The Non Farm Payroll report came out this morning, and the results were disappointing. In May, the US economy created only 38,000 jobs, and the figure was adversely affected owing to a strike by Verizon workers, which affected 34,000 employees. Even without the Verizon strike, payrolls would have increased by a mere 72,000. The unemployment rate dropped by 0.3% to 4.7% thanks to a decline in the participation rate. Additionally the report also revised March and April’s combined figure downward by 59,000. This is the worst performance since September 2010. It proves that the Fed’s rate hike in December was plain wrong.
Not everyone believes that monetary policy is the culprit here. Reuters noted, “Some economists say the sharp slowdown in employment last month was payback after unseasonably warm weather boosted hiring in February and March.”That may well have had an effect. February’s initial figure was 242,000 against estimates of 190,000. In March, the 215,000 jobs created topped expectations by 10,000. If the excess were moved to May’s figure, the result would be about 100,000 jobs, still a significant slowing of job growth.
The wire service also stated, “They [the economists] also viewed the weak payroll growth as a delayed response to tepid first-quarter economic growth. “Employment sometimes lags economic activity, which means the weakening trend in the first five months of this year may simply reflect the sharp slowdown in the economy in the first quarter, exacerbated in April and May by a shift of some seasonal hiring,” said Chris Low, chief economist at FTN Financial in New York.”
Why would the economy slow in the first quarter? One must acknowledge a causal link to December’s Fed rate increase. Higher rates are designed to slow the economy. That’s the definition of monetary policy. So, the anemic jobs report stems from a slow first quarter, which was at least partially caused by the rate rise.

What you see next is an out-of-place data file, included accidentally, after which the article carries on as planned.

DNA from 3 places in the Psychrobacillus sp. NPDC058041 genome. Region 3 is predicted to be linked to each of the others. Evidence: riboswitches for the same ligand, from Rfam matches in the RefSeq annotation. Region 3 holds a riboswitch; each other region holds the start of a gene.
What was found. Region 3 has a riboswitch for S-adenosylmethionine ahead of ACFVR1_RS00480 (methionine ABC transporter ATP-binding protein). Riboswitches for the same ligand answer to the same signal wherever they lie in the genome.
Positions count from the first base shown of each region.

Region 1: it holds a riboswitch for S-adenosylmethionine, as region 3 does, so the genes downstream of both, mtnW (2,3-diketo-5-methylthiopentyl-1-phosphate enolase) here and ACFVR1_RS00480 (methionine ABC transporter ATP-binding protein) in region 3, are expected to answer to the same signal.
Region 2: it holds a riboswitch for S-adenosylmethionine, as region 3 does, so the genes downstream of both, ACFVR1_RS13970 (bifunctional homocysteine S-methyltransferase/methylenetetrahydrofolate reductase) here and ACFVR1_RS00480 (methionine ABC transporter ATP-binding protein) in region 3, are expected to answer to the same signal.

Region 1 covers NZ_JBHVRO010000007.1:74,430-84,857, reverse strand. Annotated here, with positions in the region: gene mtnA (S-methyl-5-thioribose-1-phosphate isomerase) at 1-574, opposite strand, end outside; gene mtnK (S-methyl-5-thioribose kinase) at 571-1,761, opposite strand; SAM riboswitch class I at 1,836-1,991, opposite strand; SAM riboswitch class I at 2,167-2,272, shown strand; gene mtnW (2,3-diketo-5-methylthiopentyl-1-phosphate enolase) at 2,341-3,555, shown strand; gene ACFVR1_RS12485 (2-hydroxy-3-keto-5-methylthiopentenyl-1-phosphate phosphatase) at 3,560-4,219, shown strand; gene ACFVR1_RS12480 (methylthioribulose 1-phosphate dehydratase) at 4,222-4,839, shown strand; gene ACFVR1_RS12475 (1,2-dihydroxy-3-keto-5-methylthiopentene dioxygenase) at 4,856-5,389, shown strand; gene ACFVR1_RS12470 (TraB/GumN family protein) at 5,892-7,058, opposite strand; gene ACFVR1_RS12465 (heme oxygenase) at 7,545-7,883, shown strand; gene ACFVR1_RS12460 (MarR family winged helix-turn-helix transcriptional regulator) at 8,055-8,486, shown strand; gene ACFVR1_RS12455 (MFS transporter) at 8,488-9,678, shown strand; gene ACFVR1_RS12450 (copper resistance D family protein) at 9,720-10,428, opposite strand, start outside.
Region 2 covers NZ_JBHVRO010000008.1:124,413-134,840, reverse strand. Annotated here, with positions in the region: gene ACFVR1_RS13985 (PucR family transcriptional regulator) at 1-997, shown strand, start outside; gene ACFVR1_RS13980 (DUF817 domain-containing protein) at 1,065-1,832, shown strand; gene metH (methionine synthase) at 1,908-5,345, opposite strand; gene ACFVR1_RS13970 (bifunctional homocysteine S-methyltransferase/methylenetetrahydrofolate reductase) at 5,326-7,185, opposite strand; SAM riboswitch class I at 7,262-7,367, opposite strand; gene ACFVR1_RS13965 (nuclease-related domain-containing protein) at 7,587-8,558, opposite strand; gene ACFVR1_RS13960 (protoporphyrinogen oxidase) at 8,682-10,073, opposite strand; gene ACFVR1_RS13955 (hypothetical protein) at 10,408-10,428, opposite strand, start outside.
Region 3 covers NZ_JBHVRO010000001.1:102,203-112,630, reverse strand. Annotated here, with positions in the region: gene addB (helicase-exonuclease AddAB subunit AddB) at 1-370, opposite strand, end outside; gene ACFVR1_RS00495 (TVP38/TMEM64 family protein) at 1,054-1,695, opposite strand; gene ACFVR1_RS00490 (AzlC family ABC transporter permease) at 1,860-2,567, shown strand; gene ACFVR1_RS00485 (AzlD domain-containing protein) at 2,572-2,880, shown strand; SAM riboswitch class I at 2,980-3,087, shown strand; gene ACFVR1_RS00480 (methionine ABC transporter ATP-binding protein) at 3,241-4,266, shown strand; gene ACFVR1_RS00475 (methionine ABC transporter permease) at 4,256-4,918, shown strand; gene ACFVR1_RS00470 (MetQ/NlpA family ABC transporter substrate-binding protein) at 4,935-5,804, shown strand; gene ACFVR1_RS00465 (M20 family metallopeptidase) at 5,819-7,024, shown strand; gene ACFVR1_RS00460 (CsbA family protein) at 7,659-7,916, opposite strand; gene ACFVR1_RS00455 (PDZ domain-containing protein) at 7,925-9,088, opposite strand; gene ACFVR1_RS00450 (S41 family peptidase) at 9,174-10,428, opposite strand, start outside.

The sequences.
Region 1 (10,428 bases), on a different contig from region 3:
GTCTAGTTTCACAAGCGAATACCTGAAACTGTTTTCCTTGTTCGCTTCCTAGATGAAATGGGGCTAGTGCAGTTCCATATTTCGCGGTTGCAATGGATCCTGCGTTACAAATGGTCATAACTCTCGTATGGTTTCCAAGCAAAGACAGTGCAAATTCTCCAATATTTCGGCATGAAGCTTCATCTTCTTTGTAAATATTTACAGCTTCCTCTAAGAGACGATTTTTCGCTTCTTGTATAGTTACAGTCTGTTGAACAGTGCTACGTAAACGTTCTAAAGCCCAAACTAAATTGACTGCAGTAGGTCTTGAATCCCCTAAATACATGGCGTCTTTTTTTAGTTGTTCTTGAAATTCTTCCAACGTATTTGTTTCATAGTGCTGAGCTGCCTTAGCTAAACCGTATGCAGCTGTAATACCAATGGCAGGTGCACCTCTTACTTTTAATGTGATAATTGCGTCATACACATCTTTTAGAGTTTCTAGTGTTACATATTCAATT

There is more evidence in the report that the Fed’s tightening is premature at best. “Average hourly earnings rose five cents, or 0.2 percent. That kept the year-on-year rise at 2.5 percent. Economists say wage growth of between 3.0 percent and 3.5 percent is needed to lift inflation to the Fed’s 2 percent target.” In other words, the Fed wants wages to rise by over 3% per year, and they aren’t there yet. The Fed raised rates before inflation reached the target, and wages suggest it isn’t going to get there any time soon.
With any luck, the Fed will stop fighting the battles of the 1970s and focus on the problems of 2016 (aging population and sluggish growth mean a risk of deflation). Joey Lake, US analyst at the Economist Intelligence Unit, told the BBC the jobs report was “bad, bad, bad: there is no positive spin to it. The labour market slowdown will make the Federal Reserve reconsider its next move,” M.r Lake said. “It reduces the chance of a June rate increase and makes it more likely the Fed will wait until July, after the Brexit vote, which will also reduce the political risk from abroad.”
The trouble with predicting Fed policy at this point is that the symptoms of a slow economy are there, and the Fed seems much more interested in attacking a potential bout of mild inflation. Since the Fed is looking at things all wrong, one should not be surprised that its policy prescription is wrong. One can only hope that the lousy jobs report and the weak economic growth convince the FOMC to leave rates where they are.
Meanwhile, some fiscal stimulus would be welcome, but with the election coming up, the Republicans are not about to do anything useful.